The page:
One party member who was contacted last week said it “felt like an interrogation” when he was called and questioned about the way his membership was paid. “It was an invasion of privacy,” he said.

The Australian understands that there are normally two official party lists that are separated according to contact and payment details. While it is unclear whether credit card details have been leaked, several people spoken to by The Australian said this was a “live option” because of the nature of the questioning.

The issue was also raised in the most recent state partyroom meeting, when former Victorian leader Matthew Guy questioned what was being done about the leaks which — at the least — are a breach of party rules.

“There will be a police referral into this,” one MP, who is prohibited from speaking publicly about the party’s internal affairs, said. “We cannot be having such a serious data breach and not do something about it,” another said. The leak is being seen as the latest outbreak of hostilities being waged internally over the recruitment of new members.

A push by conservative members to recruit heavily in some branches — and oust sitting MPs — has divided the Liberal Party in recent years.

That move has included targeting some ethnic and religious groups in key suburbs for recruitment, a process defended by the recruiters as necessary to bolster the party’s ageing demographic.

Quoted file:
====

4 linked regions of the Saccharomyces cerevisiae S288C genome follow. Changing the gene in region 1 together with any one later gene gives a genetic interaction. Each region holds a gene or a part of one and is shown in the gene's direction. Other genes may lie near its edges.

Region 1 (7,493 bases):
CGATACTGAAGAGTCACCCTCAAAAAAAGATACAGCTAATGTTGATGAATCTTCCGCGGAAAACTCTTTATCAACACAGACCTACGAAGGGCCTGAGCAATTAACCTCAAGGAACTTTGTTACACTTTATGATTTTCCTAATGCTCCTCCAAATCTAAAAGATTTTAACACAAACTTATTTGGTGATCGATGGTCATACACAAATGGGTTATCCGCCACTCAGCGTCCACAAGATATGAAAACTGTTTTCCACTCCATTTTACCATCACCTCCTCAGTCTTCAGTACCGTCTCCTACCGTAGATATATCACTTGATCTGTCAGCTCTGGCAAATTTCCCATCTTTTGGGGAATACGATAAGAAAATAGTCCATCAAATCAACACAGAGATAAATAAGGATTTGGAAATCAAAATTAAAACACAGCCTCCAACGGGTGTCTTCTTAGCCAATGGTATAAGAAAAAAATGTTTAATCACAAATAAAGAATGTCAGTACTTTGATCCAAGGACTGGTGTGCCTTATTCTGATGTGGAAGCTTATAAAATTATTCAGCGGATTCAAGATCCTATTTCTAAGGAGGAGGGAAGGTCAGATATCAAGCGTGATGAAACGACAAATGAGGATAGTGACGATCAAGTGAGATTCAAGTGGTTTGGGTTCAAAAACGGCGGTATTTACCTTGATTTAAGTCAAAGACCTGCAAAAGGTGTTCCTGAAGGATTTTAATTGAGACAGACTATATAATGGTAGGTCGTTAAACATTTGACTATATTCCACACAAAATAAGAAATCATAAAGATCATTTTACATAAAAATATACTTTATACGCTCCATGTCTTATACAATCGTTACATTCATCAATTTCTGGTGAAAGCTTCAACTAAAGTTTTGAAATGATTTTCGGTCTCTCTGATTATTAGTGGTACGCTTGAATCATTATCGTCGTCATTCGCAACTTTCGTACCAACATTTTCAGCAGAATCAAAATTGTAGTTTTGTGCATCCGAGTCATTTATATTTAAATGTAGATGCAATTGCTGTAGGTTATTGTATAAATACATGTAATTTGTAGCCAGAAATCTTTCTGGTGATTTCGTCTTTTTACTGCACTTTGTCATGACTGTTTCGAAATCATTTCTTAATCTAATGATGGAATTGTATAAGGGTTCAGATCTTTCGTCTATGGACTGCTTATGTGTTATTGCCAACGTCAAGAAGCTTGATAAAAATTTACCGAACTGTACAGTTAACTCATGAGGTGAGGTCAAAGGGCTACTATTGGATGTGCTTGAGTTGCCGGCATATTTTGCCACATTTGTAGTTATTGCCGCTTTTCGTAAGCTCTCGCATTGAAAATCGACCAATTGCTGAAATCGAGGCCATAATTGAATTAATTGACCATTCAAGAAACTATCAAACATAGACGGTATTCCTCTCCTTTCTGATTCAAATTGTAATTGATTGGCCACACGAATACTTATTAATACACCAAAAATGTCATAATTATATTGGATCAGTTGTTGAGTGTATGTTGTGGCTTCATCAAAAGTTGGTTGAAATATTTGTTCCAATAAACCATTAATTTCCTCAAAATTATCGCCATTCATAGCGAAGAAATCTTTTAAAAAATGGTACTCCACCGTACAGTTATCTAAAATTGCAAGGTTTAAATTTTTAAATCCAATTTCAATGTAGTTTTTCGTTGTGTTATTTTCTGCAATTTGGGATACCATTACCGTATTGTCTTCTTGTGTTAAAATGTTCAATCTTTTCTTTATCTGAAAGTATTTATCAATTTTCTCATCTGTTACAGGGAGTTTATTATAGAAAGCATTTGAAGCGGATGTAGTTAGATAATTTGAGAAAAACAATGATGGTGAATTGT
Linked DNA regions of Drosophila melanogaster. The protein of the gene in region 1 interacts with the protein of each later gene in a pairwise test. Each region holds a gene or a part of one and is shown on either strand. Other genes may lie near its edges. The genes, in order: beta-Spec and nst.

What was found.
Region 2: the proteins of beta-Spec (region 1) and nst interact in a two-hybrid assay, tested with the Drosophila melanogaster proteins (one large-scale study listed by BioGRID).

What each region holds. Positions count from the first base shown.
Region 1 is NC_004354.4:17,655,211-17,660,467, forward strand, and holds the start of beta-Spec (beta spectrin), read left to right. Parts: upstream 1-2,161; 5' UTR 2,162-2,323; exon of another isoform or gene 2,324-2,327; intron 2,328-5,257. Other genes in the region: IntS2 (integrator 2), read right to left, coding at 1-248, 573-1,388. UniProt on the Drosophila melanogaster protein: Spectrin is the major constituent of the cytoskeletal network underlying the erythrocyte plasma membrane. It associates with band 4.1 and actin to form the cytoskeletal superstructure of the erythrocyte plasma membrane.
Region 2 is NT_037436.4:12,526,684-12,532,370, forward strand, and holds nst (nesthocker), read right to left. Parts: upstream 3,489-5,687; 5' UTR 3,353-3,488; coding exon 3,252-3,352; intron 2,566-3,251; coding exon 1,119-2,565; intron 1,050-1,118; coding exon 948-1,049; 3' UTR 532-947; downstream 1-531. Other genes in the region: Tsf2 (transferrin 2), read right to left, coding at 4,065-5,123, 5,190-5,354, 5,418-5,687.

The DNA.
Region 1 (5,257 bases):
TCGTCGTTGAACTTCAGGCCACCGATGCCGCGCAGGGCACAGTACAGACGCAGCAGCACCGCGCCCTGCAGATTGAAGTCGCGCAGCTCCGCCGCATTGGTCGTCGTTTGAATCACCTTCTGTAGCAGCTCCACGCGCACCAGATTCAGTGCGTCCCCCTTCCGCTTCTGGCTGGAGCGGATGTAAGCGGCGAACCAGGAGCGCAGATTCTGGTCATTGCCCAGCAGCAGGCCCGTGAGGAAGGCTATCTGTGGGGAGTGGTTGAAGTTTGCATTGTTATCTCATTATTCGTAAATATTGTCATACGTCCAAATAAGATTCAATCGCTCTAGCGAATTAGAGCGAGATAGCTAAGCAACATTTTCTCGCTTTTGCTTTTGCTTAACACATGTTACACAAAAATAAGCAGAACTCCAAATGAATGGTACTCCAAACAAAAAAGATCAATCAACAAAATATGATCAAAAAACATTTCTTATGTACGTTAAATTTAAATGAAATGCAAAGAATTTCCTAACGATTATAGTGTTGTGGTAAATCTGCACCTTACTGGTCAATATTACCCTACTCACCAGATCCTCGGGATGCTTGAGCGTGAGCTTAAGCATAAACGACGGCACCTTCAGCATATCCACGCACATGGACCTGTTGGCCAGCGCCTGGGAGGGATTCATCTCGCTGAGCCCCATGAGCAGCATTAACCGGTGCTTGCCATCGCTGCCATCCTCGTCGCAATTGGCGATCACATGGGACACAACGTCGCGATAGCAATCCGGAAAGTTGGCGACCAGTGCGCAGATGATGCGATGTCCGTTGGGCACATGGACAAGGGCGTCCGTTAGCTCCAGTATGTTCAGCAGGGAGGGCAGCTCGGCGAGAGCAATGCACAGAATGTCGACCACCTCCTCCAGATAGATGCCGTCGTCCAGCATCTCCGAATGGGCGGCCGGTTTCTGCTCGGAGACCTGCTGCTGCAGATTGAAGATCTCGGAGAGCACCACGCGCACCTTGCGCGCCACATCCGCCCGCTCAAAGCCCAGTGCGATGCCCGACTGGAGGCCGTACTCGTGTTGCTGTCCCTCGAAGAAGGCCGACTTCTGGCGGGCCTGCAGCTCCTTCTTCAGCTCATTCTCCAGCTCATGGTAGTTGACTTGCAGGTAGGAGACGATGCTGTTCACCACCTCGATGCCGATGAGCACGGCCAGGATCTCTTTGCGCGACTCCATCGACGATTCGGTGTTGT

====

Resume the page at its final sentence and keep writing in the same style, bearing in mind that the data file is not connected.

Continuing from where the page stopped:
The leaked information would enable a determination about whether memberships have been legitimate or part of a branch-stacking process.

The Australian understands membership details have been recently sought unsuccessfully by at least one senior Liberal.

Under the Liberal Party constitution, there are several things that can trigger federal intervention, including substantial noncompliance with its federal constitution.

It also includes anything that substantially prejudices the ability of the party to effectively contest or win a federal election.

The Victorian Liberal Party has been seriously undermined for years by internal divisions and infighting that has dogged the state opposition in particular.

It has hampered the ability of the party to fight elections and regularly wasted resources while battling the infighting.

Federal intervention would require a vote of 75 per cent of the federal executive and a simple majority of the state presidents.

The role of former Howard government minister Kevin ­Andrews, who has been fighting to remain in federal politics, continues to be under scrutiny from his factional opponents.

There has also been disquiet about the way members have been recruited in Melbourne’s east, with claims the integrity of the party has been damaged by aggressive recruiting.

With well over 15,000 members, the party has been fighting for years to bolster numbers because of an ageing demographic.